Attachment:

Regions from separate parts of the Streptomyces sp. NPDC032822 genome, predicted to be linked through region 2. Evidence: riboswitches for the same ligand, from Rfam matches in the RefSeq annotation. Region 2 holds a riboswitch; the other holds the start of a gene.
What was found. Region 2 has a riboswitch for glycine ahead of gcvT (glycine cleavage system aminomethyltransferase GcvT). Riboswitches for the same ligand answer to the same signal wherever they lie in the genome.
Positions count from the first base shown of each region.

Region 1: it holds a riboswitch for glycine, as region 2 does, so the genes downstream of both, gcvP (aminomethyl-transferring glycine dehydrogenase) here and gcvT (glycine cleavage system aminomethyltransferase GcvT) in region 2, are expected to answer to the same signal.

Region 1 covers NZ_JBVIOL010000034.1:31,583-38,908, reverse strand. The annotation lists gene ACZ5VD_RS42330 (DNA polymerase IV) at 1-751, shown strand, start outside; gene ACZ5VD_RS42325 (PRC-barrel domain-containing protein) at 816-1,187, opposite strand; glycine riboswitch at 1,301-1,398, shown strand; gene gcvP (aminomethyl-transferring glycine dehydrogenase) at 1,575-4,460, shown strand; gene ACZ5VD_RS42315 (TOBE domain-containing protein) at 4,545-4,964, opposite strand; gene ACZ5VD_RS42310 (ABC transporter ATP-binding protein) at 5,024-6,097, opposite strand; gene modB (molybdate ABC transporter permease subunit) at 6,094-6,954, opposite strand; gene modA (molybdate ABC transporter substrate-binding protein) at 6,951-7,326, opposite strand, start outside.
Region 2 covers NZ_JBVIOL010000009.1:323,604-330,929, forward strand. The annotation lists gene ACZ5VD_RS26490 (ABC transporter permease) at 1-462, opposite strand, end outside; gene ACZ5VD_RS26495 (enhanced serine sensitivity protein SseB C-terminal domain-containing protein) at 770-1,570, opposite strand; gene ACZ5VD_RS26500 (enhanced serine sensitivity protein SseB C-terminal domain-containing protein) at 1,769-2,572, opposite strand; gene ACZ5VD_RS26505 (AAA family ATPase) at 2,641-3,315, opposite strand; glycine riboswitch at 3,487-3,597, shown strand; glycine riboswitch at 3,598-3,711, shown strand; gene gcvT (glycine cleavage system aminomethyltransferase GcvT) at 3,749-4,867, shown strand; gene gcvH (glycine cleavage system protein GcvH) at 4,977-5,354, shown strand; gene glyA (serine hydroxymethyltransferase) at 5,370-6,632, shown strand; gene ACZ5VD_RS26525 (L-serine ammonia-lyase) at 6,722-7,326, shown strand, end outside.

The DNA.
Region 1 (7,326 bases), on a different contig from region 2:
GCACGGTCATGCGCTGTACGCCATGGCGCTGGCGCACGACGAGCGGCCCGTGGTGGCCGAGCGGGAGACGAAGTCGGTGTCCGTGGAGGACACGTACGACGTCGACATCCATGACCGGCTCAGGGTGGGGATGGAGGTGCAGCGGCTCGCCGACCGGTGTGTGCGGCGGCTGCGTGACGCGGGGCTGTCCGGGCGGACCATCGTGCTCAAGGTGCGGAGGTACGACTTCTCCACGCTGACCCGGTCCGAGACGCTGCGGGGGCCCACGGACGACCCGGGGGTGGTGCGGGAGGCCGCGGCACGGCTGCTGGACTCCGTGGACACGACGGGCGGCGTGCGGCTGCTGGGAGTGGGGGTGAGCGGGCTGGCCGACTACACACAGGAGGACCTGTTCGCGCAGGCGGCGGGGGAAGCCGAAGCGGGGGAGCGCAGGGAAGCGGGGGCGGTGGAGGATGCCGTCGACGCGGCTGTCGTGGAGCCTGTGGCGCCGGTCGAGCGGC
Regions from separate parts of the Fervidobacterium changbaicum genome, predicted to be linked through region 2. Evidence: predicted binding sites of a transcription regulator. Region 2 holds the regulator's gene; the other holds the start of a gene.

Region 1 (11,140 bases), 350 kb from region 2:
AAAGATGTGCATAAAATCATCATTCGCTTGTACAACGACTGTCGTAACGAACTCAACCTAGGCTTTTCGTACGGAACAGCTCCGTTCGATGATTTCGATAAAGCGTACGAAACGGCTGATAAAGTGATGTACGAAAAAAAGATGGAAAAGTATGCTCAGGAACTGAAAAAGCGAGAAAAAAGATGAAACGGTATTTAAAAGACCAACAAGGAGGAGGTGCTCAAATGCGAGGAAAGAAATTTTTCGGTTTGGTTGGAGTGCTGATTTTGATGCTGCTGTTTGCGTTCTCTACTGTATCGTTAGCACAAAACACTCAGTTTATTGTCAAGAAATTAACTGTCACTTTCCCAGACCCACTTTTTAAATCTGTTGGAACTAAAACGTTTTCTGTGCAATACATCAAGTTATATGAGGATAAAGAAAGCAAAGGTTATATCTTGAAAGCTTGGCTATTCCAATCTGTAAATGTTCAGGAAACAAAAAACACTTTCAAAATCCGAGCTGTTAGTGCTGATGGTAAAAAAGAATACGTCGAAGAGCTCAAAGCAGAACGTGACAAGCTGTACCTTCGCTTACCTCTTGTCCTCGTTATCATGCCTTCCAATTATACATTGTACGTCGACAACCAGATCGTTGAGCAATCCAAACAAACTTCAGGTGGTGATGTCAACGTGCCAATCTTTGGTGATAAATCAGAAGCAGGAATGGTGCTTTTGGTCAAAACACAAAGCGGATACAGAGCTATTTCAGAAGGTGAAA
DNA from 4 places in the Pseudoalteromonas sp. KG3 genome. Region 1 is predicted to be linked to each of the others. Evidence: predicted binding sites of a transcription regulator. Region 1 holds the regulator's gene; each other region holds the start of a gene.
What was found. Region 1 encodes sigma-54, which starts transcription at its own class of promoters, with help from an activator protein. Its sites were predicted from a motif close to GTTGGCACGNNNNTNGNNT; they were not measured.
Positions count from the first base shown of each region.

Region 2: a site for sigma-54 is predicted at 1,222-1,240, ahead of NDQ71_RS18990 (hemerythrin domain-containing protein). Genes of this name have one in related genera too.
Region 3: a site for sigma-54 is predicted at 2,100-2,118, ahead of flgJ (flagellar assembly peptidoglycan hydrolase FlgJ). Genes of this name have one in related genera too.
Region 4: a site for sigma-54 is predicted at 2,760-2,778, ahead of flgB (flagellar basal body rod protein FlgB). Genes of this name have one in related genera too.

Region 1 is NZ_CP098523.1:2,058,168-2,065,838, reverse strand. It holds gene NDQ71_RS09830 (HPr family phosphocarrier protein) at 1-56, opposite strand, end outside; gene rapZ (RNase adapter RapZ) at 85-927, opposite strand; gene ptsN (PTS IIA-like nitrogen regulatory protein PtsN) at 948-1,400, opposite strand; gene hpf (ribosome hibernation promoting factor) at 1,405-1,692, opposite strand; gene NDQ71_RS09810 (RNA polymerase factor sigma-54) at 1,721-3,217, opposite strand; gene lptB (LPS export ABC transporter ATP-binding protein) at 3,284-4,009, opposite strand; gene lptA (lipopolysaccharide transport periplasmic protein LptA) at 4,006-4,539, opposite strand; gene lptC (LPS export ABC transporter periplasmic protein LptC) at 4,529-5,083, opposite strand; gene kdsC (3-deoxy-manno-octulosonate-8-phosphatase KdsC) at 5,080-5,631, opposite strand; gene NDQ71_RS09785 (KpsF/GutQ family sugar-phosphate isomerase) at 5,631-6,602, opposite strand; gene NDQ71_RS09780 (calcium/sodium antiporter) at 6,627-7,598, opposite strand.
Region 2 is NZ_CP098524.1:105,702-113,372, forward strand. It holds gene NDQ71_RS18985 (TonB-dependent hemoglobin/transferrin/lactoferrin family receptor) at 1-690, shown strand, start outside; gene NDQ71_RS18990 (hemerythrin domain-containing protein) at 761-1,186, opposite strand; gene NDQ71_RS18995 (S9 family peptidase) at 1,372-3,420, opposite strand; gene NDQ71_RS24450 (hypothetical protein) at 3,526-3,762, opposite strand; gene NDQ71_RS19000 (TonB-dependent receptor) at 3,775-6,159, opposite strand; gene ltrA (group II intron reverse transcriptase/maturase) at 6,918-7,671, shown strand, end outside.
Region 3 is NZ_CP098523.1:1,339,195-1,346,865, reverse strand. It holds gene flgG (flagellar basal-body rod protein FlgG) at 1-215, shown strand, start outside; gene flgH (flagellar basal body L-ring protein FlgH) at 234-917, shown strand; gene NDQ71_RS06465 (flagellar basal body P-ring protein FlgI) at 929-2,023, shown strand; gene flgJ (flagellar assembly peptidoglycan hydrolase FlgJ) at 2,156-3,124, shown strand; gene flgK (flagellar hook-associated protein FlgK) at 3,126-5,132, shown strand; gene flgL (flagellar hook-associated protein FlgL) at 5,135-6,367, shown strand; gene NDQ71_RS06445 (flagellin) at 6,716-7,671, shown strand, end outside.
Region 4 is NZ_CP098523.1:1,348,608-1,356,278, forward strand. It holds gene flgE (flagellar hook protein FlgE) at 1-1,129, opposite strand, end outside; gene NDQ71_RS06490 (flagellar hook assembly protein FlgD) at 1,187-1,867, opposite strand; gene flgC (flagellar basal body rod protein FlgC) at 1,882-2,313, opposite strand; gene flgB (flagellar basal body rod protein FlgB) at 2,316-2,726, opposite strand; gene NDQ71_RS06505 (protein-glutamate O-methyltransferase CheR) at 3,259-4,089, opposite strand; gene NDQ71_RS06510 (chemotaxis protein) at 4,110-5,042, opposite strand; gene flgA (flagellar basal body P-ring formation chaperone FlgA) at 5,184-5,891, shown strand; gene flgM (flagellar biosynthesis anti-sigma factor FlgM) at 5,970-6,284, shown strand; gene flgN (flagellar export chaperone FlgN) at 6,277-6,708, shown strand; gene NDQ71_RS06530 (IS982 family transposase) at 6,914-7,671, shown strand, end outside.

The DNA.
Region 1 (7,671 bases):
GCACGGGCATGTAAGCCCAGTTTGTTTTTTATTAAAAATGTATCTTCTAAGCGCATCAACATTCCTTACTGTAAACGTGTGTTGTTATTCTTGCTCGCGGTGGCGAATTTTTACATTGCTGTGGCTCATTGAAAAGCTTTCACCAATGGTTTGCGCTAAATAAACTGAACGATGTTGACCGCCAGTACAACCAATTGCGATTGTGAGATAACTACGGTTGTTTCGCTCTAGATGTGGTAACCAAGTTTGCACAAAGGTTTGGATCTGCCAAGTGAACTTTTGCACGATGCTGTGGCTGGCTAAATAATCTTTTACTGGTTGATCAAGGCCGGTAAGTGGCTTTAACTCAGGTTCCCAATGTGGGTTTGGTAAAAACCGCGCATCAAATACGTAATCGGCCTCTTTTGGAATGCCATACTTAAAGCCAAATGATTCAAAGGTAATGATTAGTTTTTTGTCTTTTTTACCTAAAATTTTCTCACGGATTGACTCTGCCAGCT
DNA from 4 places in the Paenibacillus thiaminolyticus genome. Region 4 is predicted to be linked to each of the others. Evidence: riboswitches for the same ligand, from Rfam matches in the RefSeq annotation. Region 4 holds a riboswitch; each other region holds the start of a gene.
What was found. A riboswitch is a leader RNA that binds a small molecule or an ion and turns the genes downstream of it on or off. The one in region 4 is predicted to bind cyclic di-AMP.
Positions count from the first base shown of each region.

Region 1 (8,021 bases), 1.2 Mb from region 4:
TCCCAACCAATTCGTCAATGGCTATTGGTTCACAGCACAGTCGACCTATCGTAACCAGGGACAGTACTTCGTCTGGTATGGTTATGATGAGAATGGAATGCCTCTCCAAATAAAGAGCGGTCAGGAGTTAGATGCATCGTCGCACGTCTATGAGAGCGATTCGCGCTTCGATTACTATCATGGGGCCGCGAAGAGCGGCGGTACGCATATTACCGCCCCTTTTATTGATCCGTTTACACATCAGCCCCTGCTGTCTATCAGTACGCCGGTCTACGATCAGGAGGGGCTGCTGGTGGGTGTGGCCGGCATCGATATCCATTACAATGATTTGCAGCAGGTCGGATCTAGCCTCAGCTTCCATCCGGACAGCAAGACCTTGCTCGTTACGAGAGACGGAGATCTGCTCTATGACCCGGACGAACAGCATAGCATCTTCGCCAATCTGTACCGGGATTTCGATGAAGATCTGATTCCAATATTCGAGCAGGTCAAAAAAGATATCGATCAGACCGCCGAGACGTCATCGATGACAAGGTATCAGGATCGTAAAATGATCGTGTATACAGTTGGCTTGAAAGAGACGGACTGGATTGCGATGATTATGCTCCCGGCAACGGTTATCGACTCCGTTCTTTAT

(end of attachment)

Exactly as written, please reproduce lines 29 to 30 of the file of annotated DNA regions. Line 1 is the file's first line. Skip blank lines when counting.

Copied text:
Region 1 (8,021 bases), 1.2 Mb from region 4:
TCCCAACCAATTCGTCAATGGCTATTGGTTCACAGCACAGTCGACCTATCGTAACCAGGGACAGTACTTCGTCTGGTATGGTTATGATGAGAATGGAATGCCTCTCCAAATAAAGAGCGGTCAGGAGTTAGATGCATCGTCGCACGTCTATGAGAGCGATTCGCGCTTCGATTACTATCATGGGGCCGCGAAGAGCGGCGGTACGCATATTACCGCCCCTTTTATTGATCCGTTTACACATCAGCCCCTGCTGTCTATCAGTACGCCGGTCTACGATCAGGAGGGGCTGCTGGTGGGTGTGGCCGGCATCGATATCCATTACAATGATTTGCAGCAGGTCGGATCTAGCCTCAGCTTCCATCCGGACAGCAAGACCTTGCTCGTTACGAGAGACGGAGATCTGCTCTATGACCCGGACGAACAGCATAGCATCTTCGCCAATCTGTACCGGGATTTCGATGAAGATCTGATTCCAATATTCGAGCAGGTCAAAAAAGATATCGATCAGACCGCCGAGACGTCATCGATGACAAGGTATCAGGATCGTAAAATGATCGTGTATACAGTTGGCTTGAAAGAGACGGACTGGATTGCGATGATTATGCTCCCGGCAACGGTTATCGACTCCGTTCTTTAT